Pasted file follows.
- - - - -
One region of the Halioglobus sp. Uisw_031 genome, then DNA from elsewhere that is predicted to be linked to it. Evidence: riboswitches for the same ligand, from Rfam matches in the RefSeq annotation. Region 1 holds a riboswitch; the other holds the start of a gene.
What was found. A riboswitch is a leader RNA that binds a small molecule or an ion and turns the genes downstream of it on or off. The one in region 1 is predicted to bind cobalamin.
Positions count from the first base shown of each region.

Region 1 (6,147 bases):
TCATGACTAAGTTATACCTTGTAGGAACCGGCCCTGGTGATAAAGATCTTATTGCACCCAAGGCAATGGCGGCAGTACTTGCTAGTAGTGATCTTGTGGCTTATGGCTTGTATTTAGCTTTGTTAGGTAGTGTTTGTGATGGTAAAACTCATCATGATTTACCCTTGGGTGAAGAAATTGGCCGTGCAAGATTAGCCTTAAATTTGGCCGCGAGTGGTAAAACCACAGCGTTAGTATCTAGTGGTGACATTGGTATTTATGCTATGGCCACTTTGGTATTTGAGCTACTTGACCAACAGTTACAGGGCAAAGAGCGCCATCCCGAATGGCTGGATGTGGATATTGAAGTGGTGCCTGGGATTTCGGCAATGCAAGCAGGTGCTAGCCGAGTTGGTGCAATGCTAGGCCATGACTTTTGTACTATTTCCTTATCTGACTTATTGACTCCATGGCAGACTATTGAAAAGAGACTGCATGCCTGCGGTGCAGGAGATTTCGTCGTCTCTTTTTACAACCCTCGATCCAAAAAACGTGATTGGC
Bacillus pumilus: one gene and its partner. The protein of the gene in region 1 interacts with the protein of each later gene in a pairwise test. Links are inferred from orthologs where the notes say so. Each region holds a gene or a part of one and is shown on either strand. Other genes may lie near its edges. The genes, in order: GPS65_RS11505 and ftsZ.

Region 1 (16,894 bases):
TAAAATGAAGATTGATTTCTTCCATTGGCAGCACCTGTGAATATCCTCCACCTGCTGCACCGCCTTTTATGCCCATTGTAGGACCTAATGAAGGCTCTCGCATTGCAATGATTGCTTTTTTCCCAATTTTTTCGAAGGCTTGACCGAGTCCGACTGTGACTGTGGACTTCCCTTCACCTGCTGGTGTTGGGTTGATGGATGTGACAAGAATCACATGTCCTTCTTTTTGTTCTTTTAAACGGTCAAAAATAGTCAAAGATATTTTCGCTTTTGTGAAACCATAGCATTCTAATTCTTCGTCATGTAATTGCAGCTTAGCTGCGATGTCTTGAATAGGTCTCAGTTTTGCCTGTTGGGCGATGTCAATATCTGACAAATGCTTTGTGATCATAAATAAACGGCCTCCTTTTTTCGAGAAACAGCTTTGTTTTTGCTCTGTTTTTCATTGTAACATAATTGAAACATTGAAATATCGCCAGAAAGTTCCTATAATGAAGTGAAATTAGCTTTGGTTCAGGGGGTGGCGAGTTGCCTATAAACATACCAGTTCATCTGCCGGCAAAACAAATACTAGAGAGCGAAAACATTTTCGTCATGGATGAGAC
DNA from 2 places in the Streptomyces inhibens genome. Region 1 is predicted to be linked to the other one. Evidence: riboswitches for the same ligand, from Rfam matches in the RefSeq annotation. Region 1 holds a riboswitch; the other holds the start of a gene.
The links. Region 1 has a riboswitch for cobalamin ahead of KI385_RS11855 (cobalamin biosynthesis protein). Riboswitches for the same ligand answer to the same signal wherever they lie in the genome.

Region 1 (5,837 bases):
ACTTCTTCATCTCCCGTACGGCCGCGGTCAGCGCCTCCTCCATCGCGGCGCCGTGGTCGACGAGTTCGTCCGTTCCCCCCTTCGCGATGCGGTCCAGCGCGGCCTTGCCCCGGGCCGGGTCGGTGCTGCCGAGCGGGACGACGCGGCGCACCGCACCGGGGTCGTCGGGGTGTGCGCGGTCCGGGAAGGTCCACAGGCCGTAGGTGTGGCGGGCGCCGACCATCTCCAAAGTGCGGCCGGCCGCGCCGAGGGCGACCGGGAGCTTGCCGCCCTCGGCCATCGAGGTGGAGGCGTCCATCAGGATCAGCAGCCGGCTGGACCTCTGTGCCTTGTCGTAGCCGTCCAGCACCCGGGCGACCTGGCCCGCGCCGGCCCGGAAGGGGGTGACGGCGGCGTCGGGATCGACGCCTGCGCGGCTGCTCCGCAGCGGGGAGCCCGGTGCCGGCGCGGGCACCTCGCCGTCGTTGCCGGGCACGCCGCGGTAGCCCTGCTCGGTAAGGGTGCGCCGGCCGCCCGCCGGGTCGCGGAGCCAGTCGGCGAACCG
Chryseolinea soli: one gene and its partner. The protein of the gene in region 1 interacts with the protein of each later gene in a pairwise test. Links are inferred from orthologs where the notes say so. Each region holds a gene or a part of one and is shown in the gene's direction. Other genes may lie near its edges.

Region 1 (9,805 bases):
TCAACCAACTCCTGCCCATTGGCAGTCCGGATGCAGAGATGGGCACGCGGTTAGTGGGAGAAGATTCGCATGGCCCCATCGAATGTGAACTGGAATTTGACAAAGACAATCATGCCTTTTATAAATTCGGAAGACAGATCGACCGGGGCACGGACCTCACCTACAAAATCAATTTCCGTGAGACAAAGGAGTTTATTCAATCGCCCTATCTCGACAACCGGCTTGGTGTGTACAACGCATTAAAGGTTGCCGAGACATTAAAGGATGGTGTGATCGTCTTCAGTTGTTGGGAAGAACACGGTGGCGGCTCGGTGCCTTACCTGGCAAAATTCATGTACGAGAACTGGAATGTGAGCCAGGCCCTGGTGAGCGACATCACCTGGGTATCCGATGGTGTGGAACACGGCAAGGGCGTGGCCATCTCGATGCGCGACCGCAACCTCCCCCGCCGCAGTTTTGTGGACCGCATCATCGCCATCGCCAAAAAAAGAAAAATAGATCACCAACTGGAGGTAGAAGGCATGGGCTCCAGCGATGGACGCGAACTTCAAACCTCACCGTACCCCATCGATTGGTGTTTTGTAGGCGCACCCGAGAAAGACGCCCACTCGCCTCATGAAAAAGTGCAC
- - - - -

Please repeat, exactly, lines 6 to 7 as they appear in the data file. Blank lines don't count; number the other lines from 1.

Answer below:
Bacillus pumilus: one gene and its partner. The protein of the gene in region 1 interacts with the protein of each later gene in a pairwise test. Links are inferred from orthologs where the notes say so. Each region holds a gene or a part of one and is shown on either strand. Other genes may lie near its edges. The genes, in order: GPS65_RS11505 and ftsZ.

Region 1 (16,894 bases):